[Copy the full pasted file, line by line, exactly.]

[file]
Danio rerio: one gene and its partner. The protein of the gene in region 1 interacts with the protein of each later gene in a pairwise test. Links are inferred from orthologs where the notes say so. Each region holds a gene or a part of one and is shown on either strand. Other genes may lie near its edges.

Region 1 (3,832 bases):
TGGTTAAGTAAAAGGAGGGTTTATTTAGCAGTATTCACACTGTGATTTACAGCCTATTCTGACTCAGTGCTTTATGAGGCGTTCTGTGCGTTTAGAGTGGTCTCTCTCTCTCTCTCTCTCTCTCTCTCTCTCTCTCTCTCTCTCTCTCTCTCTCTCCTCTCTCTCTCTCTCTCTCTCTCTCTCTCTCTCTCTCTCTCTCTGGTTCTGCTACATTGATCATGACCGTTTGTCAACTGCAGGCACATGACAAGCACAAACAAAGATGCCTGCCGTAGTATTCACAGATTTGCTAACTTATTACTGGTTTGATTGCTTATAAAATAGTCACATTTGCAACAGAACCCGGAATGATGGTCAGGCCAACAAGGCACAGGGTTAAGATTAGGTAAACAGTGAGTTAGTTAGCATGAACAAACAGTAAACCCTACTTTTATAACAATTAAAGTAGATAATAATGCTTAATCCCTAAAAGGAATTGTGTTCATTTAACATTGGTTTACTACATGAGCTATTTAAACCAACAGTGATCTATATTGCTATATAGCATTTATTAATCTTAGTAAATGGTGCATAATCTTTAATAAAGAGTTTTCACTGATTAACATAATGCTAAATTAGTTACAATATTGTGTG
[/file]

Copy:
Danio rerio: one gene and its partner. The protein of the gene in region 1 interacts with the protein of each later gene in a pairwise test. Links are inferred from orthologs where the notes say so. Each region holds a gene or a part of one and is shown on either strand. Other genes may lie near its edges.

Region 1 (3,832 bases):
TGGTTAAGTAAAAGGAGGGTTTATTTAGCAGTATTCACACTGTGATTTACAGCCTATTCTGACTCAGTGCTTTATGAGGCGTTCTGTGCGTTTAGAGTGGTCTCTCTCTCTCTCTCTCTCTCTCTCTCTCTCTCTCTCTCTCTCTCTCTCTCTCTCCTCTCTCTCTCTCTCTCTCTCTCTCTCTCTCTCTCTCTCTCTCTGGTTCTGCTACATTGATCATGACCGTTTGTCAACTGCAGGCACATGACAAGCACAAACAAAGATGCCTGCCGTAGTATTCACAGATTTGCTAACTTATTACTGGTTTGATTGCTTATAAAATAGTCACATTTGCAACAGAACCCGGAATGATGGTCAGGCCAACAAGGCACAGGGTTAAGATTAGGTAAACAGTGAGTTAGTTAGCATGAACAAACAGTAAACCCTACTTTTATAACAATTAAAGTAGATAATAATGCTTAATCCCTAAAAGGAATTGTGTTCATTTAACATTGGTTTACTACATGAGCTATTTAAACCAACAGTGATCTATATTGCTATATAGCATTTATTAATCTTAGTAAATGGTGCATAATCTTTAATAAAGAGTTTTCACTGATTAACATAATGCTAAATTAGTTACAATATTGTGTG